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About Me


Darren Winters is a self made investment multi-millionaire and successful entrepreneur. Amongst
his many businesses he owns the number 1 investment training company in the UK and Europe.
This company provides training courses in stock market, forex and property investing and since
the year 2000 has successfully trained over 250,000 people.


Wednesday, 18 February 2015

Oil Is A Slippery Trade

The recent spike in oil underscores how the market is stacked in favour of players with deeper pockets. I believe what we are seeing here is a classic example of a bear squeeze.

Firstly, let’s examine the fundamentals. As we know, the price of oil is driven by the demand for the black stuff and its supply. Looking at the demand side there’s a raft of economic data and recent spate of corporate results which tend to point in one direction, the global economy is beginning to slowdown. The Euro zone is moving in slow motion with many parts of the trading bloc still remaining in an economic quagmire. Japan continues to remain stagnant with lacklustre growth and it looks like it will experience another lost decade. China is definitely in deceleration mode as inventory overload continues to add up and domestic demand shows no signs of picking up momentum.

The US economic recovery, supposedly the strongest link in the chain, might not be what it’s cracked up to be. Recent disappointing retail figures underscore the fact that consumers aren't splashing their savings, from cheaper gas, at the retail stores. In fact, a recent survey showed that households are diverting their savings into rising health care costs. So, cheaper fuel at the pumps isn't juicing consumption. In view of the above, then we can see that on the demand side, there really isn't much that is going to push oil prices moving forward.

If the prospects of higher demand for oil isn't pushing oil price higher then it must be a supply side speculation story. Yes, that view would hold water bearing in mind that inventories are rising at record levels. The glut of oil on the market is now becoming so great that storage is an issue. There are talks about filling up huge tankers and docking them out at sea, like floating oil deposits on the high seas. With oil inventories building up, it’s most likely going to take time for these surplus inventories to work their way out of the system.

Moreover, there is no indication from the largest producer of OPEC, the Saudis, that they are planning to cut output. In fact we are seeing the contrary.

“Two other OPEC delegates, one of whom is from a Gulf producer, said they could not rule out prices dropping to as low as $30-$35 due to weak demand combined with global refinery maintenance in the first and second quarters of 2015,” as reported in CNBC on February 2.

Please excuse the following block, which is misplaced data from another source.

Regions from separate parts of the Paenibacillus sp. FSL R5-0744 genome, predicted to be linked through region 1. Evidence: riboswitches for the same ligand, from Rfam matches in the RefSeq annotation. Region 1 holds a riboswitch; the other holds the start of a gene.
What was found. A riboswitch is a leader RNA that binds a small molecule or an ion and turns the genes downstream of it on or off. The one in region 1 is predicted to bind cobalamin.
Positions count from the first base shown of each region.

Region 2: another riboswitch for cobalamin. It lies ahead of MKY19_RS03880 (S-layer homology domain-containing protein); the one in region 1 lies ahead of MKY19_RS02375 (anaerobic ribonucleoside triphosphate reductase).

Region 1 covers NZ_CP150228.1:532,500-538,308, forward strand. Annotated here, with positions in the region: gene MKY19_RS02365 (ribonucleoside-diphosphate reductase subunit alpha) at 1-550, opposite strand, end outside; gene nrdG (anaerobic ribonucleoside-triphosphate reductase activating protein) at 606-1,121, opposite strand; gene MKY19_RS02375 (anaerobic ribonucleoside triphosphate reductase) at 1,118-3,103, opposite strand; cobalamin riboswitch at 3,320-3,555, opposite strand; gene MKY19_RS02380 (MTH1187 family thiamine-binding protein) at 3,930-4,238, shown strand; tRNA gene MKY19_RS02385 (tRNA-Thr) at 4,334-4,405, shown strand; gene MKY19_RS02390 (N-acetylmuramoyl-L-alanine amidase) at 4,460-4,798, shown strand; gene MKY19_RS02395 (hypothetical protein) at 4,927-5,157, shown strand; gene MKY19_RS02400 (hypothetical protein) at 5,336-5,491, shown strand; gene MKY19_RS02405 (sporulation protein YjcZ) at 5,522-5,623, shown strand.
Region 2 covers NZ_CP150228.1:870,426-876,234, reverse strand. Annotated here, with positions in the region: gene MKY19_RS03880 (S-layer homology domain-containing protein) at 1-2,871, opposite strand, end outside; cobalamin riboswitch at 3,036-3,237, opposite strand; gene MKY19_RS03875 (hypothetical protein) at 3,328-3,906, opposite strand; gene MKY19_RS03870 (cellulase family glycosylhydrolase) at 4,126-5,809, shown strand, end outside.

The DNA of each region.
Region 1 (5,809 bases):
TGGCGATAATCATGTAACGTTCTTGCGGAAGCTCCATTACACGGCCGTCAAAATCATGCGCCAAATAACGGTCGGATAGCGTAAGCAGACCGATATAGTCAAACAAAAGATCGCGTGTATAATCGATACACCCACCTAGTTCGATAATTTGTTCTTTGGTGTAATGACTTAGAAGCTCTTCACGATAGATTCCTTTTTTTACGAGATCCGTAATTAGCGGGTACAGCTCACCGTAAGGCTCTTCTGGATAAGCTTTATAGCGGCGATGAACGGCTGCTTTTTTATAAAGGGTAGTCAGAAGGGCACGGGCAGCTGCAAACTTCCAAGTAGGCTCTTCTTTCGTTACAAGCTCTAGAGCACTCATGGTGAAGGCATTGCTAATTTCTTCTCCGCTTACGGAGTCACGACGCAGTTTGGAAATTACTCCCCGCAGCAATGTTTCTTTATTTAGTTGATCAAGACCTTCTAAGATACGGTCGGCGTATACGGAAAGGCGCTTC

OPEC last November decided against cutting its production despite misgivings from its non-Gulf members. OPEC oil ministers, who decide the group's output policy, are not scheduled to meet until June 5. So, we have no indication whatsoever there’s going to be a change in the supply side issue. Even the recent death of Saudi Arabia's King Abdullah last month has not led to a change in the Saudi oil output policy, which is to continue pumping unabated. Therefore, with global demand for oil stagnating and supplies remaining constant, it can only mean more of a glut of oil on the market moving forward. In view of the fundamentals, there is very little reason to expect oil prices to rise going forward.
So what is this recent spike in oil price down to?

What we might be seeing is a bear or short squeeze.

In other words, oil price is moving sharply higher not due to fundamentals but as a result of it being heavily shorted, then a few big pocket players gang up and bid the price higher. That then forces more short sellers to close out of their short positions, often at huge loses. You get a situation where the deep pockets players bet against the smaller players and it is obvious who wins in the end. It is like a game of poker where you know your opponent has a weak hand, but to see his cards you have got to put more money on the table, which you cannot afford to raise or risk. The deep pocket players know that they have this advantage.

It’s a slippery game and the reality is that more often than not the retailer gets shafted. Only the short sellers with deep pockets can afford to risk runaway losses on their short positions and may prefer to close them out even if it means taking a substantial loss.

The only way to counter act this is to stick to a trading discipline, don't let your losses run. There is no love in marrying your trading position. Better to be a slippery fish than a startled rabbit staring into the headlights when the market moves against you.

You need to keep this in mind; if a trading position looks too overcrowded, it’s time to bug out, evacuate your position swiftly.

Why? Because that’s when the deep pocket players bet against the rest of the market. That’s how a few players get even fatter.

This is what might happen with oil prices over the next trading week. The small retailers come rushing in thinking that oil is about to make a comeback. Mainstream, which is control and managed by the deep pockets will help spin the illusion. They might even engineer the oil price movement to trigger a technical buy signal, again it is all a spin.

But the reality might be oil price moving high on short covering. Then when the herd rush in to buy, thinking that oil is staging a comeback, the deep pockets bet against them again, this time the other way. They take short positions and profit from the fall. Remember it’s a zero sum game. Your green is someone else's losses. Perhaps oil isn't making a comeback, but rather it’s about to tank. It's a tricky game.... At the time of writing this piece oil is at 51.02 USD.



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